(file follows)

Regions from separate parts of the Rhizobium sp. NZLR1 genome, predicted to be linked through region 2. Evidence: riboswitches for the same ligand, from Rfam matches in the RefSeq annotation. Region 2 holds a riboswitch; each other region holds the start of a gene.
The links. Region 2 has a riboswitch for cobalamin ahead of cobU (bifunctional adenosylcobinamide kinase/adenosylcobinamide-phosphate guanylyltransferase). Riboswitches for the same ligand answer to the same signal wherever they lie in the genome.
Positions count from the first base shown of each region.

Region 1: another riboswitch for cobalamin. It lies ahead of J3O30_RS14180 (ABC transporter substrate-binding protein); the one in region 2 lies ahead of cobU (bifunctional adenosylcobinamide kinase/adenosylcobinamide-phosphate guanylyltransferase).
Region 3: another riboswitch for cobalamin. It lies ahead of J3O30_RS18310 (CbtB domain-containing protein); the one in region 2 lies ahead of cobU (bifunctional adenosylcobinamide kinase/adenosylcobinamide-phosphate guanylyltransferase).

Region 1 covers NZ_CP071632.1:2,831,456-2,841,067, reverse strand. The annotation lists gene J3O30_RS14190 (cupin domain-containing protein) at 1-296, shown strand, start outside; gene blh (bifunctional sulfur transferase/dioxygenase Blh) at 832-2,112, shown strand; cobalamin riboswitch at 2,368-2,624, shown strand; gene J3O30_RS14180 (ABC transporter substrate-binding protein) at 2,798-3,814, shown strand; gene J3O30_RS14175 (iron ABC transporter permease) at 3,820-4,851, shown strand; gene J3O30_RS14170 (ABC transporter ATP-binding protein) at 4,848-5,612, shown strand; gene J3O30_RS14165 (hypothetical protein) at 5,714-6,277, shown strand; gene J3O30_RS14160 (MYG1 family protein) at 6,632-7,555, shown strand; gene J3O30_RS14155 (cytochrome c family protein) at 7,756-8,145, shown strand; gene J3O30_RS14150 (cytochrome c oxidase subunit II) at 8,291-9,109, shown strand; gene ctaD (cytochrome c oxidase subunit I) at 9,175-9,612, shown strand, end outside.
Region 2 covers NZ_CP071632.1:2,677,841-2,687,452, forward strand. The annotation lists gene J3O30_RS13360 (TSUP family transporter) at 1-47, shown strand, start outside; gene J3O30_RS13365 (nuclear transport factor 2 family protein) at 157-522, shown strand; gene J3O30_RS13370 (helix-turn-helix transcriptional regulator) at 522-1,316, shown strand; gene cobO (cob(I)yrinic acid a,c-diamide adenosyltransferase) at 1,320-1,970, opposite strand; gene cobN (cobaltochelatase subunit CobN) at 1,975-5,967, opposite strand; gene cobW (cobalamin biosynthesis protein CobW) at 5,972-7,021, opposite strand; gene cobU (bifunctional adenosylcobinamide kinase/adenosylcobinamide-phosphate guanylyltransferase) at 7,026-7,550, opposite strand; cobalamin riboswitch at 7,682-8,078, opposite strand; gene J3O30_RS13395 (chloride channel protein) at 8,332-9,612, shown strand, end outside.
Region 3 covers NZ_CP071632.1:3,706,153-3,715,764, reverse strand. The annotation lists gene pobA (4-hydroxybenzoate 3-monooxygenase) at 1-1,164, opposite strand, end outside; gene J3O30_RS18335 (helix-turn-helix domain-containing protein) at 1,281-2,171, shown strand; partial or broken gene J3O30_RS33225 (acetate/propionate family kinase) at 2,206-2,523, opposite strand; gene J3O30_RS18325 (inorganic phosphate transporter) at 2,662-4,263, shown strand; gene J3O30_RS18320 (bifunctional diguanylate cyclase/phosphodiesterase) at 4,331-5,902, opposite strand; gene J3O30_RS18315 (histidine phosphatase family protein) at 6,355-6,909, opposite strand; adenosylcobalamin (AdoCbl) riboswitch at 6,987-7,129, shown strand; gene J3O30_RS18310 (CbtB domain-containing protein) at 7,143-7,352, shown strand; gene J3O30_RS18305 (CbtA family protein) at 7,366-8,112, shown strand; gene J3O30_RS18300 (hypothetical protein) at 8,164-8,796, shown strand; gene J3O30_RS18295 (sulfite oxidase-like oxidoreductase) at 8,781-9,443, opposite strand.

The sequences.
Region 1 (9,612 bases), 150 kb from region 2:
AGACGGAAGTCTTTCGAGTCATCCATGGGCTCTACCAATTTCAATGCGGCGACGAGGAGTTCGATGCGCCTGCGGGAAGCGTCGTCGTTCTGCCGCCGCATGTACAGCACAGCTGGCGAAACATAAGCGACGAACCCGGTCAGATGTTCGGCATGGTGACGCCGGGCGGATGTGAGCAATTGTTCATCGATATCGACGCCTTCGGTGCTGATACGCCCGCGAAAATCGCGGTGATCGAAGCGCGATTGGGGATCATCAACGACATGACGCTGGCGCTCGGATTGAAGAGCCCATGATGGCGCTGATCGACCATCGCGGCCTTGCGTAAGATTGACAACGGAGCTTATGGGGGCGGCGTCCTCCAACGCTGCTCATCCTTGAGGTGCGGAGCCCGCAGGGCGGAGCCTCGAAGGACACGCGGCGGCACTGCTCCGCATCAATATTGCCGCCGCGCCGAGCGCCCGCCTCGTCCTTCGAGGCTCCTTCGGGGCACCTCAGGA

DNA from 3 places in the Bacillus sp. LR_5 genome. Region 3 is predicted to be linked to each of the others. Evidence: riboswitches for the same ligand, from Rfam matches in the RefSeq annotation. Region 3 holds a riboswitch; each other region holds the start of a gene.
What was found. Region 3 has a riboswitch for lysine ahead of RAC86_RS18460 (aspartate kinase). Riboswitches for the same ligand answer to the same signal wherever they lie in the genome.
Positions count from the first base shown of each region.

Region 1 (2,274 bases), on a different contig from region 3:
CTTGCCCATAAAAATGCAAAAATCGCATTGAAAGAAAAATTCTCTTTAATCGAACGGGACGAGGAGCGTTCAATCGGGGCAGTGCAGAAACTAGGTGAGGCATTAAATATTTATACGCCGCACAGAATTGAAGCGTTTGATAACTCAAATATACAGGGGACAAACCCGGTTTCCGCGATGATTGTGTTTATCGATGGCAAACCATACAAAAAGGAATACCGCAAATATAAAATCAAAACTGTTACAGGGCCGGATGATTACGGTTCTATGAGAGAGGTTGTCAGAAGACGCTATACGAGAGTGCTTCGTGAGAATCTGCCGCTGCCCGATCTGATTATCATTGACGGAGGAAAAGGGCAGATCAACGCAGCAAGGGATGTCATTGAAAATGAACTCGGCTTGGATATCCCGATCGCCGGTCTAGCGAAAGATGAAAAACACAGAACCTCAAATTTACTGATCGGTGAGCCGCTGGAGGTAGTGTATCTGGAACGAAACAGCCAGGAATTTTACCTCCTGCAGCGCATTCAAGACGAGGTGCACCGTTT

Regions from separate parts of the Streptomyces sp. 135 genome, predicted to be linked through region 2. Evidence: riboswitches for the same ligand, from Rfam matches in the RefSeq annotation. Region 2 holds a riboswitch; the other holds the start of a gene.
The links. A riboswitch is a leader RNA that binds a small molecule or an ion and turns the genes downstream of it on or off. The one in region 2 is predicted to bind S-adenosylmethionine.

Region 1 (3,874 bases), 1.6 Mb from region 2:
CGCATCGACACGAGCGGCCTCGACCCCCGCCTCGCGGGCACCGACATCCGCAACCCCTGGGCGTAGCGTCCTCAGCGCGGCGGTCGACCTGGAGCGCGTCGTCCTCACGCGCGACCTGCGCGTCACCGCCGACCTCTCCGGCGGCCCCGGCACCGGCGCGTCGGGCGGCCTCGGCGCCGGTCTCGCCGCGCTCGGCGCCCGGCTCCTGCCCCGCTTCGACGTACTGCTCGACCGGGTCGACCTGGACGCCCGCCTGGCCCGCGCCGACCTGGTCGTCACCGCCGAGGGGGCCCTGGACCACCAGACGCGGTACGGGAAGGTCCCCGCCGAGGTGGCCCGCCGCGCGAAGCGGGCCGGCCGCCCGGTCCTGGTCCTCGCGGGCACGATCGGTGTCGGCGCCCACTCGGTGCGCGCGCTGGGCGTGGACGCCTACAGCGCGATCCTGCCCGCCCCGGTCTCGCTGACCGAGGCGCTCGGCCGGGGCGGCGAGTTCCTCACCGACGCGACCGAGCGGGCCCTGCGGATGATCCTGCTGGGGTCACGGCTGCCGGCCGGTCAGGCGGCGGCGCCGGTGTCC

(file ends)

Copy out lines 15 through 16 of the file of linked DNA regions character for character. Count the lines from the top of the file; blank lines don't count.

Region 1 (2,274 bases), on a different contig from region 3:
CTTGCCCATAAAAATGCAAAAATCGCATTGAAAGAAAAATTCTCTTTAATCGAACGGGACGAGGAGCGTTCAATCGGGGCAGTGCAGAAACTAGGTGAGGCATTAAATATTTATACGCCGCACAGAATTGAAGCGTTTGATAACTCAAATATACAGGGGACAAACCCGGTTTCCGCGATGATTGTGTTTATCGATGGCAAACCATACAAAAAGGAATACCGCAAATATAAAATCAAAACTGTTACAGGGCCGGATGATTACGGTTCTATGAGAGAGGTTGTCAGAAGACGCTATACGAGAGTGCTTCGTGAGAATCTGCCGCTGCCCGATCTGATTATCATTGACGGAGGAAAAGGGCAGATCAACGCAGCAAGGGATGTCATTGAAAATGAACTCGGCTTGGATATCCCGATCGCCGGTCTAGCGAAAGATGAAAAACACAGAACCTCAAATTTACTGATCGGTGAGCCGCTGGAGGTAGTGTATCTGGAACGAAACAGCCAGGAATTTTACCTCCTGCAGCGCATTCAAGACGAGGTGCACCGTTT